by James A. Bacon
WEST PALM BEACH, FLA.–Something is very wrong with America’s health, Dr. Richard Jackson, professor of environmental health sciences at the University of California-Los Angeles, told the Congress for the New Urbanism today. Rates of depression, obesity and diabetes are soaring. “We’re looking at the first generation in American history that will have a shorter life span than their parents.”
There is no single villain behind the deterioration in public health. But from a big-picture perspective, the problem is easy to explain. Americans are eating more than they did 30 years ago, and they’re getting less exercise. And a major reason they’re getting less exercise can be traced to changes in the built environment. “The environment is rigged against the child and rigged against the doctor,” he said. “We have medicalized what is an environmental health challenge.”
Jackson was preaching to the converted. New Urbanists have long fought the auto-centric design of the American suburbs and preached the virtues of compact, walkable, mixed use communities. Originally, walkable communities were seen mainly as an antidote to traffic congestion, the high cost of automobile ownership and the erosion of community. But in recent years, New Urbanists have been touting the health advantages of urban design that make it practicable for people to walk and ride bicycles.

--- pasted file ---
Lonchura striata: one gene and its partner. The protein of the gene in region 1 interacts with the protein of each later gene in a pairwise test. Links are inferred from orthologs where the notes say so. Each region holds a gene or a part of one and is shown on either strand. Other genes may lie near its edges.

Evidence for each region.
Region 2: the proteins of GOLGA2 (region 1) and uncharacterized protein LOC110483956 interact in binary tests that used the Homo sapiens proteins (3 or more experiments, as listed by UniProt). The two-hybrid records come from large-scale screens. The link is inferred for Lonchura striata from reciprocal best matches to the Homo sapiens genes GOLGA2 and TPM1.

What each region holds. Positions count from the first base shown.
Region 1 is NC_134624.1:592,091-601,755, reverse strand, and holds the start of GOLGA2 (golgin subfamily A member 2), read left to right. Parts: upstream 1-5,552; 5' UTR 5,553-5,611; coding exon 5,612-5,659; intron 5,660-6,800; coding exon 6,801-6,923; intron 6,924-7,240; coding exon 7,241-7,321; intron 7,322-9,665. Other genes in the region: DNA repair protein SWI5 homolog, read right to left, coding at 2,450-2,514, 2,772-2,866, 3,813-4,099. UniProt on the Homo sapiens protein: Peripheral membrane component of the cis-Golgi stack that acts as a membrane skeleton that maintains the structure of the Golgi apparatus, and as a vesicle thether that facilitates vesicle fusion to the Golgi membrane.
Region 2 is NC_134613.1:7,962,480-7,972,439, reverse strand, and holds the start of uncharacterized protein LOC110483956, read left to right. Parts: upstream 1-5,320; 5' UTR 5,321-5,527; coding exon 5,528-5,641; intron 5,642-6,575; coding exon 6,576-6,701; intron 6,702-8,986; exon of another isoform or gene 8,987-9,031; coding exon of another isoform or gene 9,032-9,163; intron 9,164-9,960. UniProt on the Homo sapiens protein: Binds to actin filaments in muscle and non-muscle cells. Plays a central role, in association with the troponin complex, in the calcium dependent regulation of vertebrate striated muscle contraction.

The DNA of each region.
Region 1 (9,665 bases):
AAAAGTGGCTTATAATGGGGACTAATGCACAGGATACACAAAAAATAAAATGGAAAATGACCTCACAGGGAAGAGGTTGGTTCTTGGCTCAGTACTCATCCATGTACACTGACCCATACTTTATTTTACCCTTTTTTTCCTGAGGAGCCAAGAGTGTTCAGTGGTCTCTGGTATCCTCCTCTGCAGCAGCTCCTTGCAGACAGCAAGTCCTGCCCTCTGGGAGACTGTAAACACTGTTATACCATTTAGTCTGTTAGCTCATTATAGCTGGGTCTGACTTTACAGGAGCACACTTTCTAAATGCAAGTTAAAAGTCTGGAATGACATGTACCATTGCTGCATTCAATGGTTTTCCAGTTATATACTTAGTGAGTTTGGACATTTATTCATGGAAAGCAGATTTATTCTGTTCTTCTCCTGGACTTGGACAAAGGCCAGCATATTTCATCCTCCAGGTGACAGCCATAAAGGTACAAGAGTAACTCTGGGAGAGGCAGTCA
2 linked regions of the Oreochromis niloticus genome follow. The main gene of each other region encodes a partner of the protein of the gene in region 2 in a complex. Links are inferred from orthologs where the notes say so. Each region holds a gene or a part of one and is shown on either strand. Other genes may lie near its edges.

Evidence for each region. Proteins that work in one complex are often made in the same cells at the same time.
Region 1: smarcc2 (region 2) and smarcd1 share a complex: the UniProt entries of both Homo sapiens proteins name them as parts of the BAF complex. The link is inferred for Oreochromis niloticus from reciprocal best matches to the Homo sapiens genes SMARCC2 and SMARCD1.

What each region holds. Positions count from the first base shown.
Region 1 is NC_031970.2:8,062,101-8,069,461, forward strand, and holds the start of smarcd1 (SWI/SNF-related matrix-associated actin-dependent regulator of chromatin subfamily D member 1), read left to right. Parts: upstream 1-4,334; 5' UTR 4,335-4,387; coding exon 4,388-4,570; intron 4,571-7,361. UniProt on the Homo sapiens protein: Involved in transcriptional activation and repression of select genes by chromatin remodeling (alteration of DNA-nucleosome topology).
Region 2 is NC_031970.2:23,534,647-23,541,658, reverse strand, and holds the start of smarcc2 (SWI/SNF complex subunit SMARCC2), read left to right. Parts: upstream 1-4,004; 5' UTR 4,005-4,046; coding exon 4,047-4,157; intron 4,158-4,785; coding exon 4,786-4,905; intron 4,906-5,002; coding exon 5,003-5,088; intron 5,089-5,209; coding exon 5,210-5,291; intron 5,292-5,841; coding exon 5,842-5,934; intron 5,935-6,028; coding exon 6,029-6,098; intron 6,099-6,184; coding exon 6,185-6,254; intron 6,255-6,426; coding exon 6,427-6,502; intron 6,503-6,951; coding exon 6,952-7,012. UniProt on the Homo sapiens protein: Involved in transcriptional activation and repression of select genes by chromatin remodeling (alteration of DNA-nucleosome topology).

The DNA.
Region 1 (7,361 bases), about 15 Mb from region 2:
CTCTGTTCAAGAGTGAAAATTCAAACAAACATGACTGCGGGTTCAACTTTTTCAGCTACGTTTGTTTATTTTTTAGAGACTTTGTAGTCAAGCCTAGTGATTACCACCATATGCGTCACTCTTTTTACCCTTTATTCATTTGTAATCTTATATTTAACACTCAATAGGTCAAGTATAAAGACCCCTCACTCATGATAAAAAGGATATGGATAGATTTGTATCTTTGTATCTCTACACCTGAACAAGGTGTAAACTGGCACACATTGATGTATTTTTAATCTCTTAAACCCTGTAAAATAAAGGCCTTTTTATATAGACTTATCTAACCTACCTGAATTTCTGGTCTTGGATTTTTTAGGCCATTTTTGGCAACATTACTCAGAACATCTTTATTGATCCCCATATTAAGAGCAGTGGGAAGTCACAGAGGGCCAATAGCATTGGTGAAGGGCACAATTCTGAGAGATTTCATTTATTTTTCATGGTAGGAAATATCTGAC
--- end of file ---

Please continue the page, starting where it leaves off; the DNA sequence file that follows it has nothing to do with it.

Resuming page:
Jackson blasted the contribution of automobiles to mortality and illness at many levels. Automobile crashes are the number one cause of death for Americans between the ages of three and 33, he said. Air pollution from cars and trucks causes an ever larger number of deaths. Children living in communities with high levels of pollution have 3.3 times the risk of asthma than children living in communities with low levels. But the greatest health threat of all is the lack of physical exercise. Children enjoy little mobility in suburban communities. They cannot walk to school, visit their friends or engage in scheduled activities unless driven by an adult.
Children are out of shape, and obesity rates are surging, Jackson said. Only 37% of California kids can meet a fitness standard of running/walking a mile in 12 minutes. Two out of seven volunteers get rejected by the military because they don’t meet minimal fitness standards. By 2030, obesity rates for adults are projected to reach 42%.
Physicians have found they can’t treat obesity with medication, and counseling doesn’t seem to work. The environmental factors reinforcing over-eating and under-exercising are too strong. It may be possible to reduce caloric intake by such measures as taxing soft drinks, Jackson said, but Americans need to re-build their communities to get them out of cars and onto sidewalks and bicycles. The nation needs to “make physical activity a routine and integral part of life.”
Bacon’s bottom line: I don’t agree with all of Jackson’s prescriptions (like raising taxes on sugar), but there’s no denying that he’s diagnosed the problem. For what it’s worth, obesity seems to be a particular problem in Virginia. Hampton Roads is the 4th fattest region in the country, according to a recent Newsweek tally, and Richmond is the 2nd fattest! Holy moly! No wonder the Bon Secours Virginia Health System sponsored Jackson’s presentation.
As Jackson said, this is a “code blue” emergency. Obesity and the health complications arising from it, particularly hypertension and diabetes, will cost the health care system hundreds of billions of dollars that will cost even the healthy among us. Time to get cracking!